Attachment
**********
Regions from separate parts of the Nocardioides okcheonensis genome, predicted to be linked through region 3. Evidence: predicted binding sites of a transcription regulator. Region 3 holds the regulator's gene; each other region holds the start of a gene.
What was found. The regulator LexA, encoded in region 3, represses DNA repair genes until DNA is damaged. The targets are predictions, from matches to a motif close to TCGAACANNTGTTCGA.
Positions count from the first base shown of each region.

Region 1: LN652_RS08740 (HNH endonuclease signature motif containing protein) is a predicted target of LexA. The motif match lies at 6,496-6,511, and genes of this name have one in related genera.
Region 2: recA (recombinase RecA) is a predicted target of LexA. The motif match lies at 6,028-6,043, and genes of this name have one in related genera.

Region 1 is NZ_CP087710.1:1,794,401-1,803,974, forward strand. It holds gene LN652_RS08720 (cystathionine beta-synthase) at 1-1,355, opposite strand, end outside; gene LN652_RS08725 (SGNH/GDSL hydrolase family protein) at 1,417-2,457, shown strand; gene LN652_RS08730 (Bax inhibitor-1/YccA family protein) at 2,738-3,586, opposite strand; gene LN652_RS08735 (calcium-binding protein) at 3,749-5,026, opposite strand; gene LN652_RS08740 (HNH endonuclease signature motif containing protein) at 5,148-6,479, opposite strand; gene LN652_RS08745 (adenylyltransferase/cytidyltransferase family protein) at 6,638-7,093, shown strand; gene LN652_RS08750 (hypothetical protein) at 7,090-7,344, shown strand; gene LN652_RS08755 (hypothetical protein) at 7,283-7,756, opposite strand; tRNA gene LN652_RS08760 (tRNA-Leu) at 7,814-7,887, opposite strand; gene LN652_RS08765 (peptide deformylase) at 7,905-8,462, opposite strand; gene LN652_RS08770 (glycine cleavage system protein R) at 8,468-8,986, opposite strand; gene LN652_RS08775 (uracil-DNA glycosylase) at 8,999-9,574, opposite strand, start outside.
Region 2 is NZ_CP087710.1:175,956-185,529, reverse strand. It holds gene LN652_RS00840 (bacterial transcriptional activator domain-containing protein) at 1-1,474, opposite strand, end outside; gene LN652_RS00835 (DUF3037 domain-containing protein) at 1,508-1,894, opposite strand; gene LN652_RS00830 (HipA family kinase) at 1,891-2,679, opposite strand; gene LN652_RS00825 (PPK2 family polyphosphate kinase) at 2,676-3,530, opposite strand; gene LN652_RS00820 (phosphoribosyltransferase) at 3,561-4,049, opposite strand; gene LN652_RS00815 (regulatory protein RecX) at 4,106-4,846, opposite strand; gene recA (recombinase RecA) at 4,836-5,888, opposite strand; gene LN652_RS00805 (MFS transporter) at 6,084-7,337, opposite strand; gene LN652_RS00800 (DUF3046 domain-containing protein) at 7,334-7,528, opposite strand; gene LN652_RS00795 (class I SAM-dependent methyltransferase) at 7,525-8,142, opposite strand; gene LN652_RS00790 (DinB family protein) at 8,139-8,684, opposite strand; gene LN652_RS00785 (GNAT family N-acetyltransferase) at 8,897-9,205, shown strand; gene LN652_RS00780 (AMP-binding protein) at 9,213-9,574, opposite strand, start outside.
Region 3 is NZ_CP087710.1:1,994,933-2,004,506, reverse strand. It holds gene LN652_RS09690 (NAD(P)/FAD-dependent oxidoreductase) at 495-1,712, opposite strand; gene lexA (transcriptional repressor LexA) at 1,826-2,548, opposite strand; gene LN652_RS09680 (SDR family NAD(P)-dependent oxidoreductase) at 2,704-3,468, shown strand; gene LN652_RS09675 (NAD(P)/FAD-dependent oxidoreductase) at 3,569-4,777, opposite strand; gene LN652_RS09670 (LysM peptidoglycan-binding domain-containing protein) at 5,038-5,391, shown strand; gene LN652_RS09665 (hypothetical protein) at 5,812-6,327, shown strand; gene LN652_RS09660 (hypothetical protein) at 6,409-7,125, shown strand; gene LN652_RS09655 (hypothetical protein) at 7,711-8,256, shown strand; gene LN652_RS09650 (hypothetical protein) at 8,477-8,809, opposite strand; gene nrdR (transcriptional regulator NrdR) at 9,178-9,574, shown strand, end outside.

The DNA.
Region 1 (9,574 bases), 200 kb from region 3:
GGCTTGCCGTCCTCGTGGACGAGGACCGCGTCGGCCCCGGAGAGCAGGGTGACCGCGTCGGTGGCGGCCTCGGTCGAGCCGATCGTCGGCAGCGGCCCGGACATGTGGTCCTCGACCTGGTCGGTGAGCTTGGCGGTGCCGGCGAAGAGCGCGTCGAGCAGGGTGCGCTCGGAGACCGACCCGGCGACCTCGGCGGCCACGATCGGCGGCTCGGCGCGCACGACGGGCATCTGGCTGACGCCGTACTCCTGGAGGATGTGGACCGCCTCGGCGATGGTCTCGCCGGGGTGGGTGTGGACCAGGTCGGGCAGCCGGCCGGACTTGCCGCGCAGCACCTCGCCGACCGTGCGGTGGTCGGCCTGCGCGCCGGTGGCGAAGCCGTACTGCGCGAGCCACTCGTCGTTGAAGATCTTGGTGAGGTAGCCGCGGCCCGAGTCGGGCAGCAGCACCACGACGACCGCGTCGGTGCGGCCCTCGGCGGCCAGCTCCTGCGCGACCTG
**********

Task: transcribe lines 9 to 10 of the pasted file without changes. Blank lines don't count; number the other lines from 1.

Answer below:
The DNA.
Region 1 (9,574 bases), 200 kb from region 3: